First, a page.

Now that the rush on LinkedIn IPO shares has come and gone, many people are going to start talking about what they do next with the influx of cash. Many have suggested an acquisition strategy. Bloomberg Businessweek put together a list of companies that LinkedIn could be looking at including Yammer, Indeed, and BranchOut.
The other strategy of course is to build within by hiring more people or by perhaps doing smaller, incremental acquisitions that support the underlying technology of your product (or the product you want to build).
Any of those could be a winning strategy but there are two lagging issues that need to be addressed before LinkedIn really changes the game.
Monetizing LinkedIn’s recruiting product
Last week was an exciting time to be at LinkedIn’s Mountain View headquarters. I was there for ERE’s Recruiting Innovation Summit (ERE Media is also the parent company of TLNT) and I was also able to meet with Francois Dufour, who is the Senior Director of Marketing at LinkedIn after the event was over.
Our conversation wasn’t groundbreaking (Dufour did his best to update me on product updates since I last used LinkedIn to recruit) but it is clear that they are continuing to take recruiting seriously as a product. And they should, considering that there’s a significant cost of access.
As we discussed the product and its future, I couldn’t help but wonder if there might be something missing. Or maybe not missing, but not utilized all of the way.
The best living database
Amy Wilson of Constellation Research talked at the summit about living databases (ones that constantly update versus ones that have data entered initially, then nothing). And of course, the day after a person’s information is updated in a living database, the clock starts ticking. With 100 million members, LinkedIn is large, but how many of those accounts have dead information information in them? (One audience member speculated that some were even physically dead but I wouldn’t go there.)
The key to LinkedIn’s attractiveness for recruiters in particular is that much of the information is more live than other sites with searchable profiles. I know I have a profile on Monster.com, for instance, and I wouldn’t think of deleting it, but how often am I going to update my information?
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Using LinkedIn to actively network in Groups (which seems to be the primary way to network on the site besides Questions and Answers) means it is more necessary for me to keep my profile up to date, too. Adding more features along this path is going to be key for LinkedIn to keep their database fresh.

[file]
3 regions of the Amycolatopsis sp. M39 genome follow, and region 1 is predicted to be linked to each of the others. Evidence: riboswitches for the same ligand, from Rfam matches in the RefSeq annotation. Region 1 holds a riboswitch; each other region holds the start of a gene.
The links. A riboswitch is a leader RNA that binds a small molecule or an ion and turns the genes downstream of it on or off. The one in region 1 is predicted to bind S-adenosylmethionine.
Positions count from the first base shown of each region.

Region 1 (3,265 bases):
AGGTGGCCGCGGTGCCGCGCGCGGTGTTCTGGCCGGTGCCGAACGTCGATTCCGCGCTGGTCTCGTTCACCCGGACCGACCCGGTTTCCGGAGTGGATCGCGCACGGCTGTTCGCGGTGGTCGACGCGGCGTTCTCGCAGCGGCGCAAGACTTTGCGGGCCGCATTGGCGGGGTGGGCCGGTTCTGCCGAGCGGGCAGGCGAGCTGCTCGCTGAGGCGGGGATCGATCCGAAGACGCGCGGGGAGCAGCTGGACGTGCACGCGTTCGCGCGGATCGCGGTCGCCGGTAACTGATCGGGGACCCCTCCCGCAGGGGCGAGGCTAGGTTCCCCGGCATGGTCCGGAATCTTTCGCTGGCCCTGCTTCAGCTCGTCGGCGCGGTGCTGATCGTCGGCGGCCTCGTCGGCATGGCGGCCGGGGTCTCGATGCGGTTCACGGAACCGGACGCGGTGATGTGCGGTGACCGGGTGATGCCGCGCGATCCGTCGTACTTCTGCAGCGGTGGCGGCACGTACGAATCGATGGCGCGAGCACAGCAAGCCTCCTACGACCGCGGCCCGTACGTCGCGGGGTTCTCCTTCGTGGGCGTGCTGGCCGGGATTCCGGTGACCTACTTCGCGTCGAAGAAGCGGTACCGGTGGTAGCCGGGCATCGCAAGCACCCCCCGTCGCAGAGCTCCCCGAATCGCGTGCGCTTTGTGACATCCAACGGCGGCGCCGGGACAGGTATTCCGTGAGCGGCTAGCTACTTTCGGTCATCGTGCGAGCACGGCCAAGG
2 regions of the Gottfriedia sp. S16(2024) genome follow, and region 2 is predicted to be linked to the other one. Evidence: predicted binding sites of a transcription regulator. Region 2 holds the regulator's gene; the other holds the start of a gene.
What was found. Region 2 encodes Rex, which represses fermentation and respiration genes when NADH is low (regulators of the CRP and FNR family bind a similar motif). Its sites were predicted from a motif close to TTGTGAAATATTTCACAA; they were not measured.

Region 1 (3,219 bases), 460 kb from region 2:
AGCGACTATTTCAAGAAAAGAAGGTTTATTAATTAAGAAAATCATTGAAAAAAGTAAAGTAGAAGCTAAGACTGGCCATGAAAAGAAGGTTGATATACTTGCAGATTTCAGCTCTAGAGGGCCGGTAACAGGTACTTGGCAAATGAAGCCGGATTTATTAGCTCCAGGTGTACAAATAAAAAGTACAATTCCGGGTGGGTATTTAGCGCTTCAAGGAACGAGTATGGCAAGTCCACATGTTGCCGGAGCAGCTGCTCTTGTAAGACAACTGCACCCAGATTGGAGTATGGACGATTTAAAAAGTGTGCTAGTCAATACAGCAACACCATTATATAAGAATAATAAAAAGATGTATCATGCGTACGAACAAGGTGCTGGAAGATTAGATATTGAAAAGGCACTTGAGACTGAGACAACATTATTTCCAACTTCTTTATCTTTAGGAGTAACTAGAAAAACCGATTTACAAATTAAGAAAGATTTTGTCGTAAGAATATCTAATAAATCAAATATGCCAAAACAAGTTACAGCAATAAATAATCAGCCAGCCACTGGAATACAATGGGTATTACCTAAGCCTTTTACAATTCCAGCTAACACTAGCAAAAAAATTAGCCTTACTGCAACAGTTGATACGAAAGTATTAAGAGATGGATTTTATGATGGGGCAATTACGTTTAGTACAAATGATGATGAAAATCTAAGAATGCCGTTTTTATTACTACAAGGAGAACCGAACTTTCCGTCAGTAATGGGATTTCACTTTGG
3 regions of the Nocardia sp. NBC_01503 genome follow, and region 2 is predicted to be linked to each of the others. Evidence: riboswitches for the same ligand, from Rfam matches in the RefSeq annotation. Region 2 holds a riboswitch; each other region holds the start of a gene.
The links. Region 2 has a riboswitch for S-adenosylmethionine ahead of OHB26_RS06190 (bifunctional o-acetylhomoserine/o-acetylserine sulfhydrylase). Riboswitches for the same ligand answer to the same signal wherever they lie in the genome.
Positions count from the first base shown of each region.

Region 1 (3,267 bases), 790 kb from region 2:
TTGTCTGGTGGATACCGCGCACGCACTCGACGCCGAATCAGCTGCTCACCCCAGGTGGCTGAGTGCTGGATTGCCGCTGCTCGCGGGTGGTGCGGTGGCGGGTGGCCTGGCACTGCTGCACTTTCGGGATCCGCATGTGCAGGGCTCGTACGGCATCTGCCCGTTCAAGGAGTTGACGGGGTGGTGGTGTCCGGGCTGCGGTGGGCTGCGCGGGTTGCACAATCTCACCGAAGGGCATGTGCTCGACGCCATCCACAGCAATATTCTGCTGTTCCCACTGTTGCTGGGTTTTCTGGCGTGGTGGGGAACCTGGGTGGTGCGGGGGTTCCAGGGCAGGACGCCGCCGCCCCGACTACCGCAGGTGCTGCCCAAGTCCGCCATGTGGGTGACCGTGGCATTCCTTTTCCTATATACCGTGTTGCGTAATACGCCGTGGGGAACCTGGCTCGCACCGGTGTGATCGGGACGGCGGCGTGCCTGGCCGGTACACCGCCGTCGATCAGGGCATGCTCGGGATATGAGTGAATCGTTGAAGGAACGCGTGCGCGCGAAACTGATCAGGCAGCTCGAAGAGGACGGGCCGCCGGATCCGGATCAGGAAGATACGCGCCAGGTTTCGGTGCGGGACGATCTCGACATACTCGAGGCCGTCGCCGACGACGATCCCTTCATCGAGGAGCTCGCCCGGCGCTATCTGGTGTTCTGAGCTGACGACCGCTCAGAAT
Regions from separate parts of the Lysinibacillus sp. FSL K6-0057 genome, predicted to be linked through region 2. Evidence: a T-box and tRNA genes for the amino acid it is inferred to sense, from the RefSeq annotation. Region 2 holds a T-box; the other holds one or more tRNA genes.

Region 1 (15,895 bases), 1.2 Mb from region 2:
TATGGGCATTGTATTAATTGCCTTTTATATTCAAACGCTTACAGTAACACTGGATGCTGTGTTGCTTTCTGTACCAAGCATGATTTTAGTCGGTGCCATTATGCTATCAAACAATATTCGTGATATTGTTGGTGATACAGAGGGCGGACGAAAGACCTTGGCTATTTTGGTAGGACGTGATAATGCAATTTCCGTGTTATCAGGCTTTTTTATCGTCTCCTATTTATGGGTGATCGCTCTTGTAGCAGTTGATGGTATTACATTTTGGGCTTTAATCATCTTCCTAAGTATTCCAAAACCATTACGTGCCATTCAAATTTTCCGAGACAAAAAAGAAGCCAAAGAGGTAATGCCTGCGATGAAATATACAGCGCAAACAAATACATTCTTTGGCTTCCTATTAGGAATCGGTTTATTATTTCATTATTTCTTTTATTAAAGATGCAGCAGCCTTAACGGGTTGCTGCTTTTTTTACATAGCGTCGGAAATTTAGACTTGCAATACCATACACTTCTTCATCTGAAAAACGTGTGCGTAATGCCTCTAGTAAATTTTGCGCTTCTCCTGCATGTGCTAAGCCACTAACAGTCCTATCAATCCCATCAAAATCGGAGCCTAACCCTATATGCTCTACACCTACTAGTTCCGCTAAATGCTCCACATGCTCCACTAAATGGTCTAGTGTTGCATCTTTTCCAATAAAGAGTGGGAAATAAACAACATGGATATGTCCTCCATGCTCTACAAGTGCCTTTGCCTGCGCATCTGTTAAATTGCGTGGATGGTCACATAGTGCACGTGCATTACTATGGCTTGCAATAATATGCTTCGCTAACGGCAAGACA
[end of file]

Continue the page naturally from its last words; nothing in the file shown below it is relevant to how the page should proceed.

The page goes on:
But even an avid LinkedIn networker (and group owner!) like me hasn’t updated my profile since I was hired over a year ago (even though there are things to add). How could that be?
The growing LinkedIn stigma
In Todd Raphael’s post on ERE — “LinkedIn: The Job Site for People Who (Wink, Wink) Aren’t Looking for Jobs” — he interviewed Coleen Byrne, author of The Web 2.0 Job Finder, and the conclusion I drew from her comments is that the passive reputation of LinkedIn is eroding. We could of course debate the stigma of passive versus active candidate, but that’s not the point here.
The real issue is that LinkedIn was (and in some minds, might still be) a place where you could go network without the direct implication that you were looking for work. The push to add more and more recruiting functionality stands in direct contrast to the overall reputation of the site. A number of managers get burned by someone leaving because they were recruited through LinkedIn, and an active profile might be looked upon like a Monster profile of an employee being updated one day ago.
How do you balance between giving recruiters what they want out of the network and still growing the network with real people who are going to make that living database attractive? That’s the uncomfortable line that LinkedIn has to walk.
But back to my profile. It isn’t that I don’t think my boss would care if I updated my LinkedIn profile (that seems highly unlikely) but that other people might perceive that I am gearing up for a move or a search by completely revamping it. And that’s why when I sit down to do it, I reconsider it. For LinkedIn, that should be a real consideration.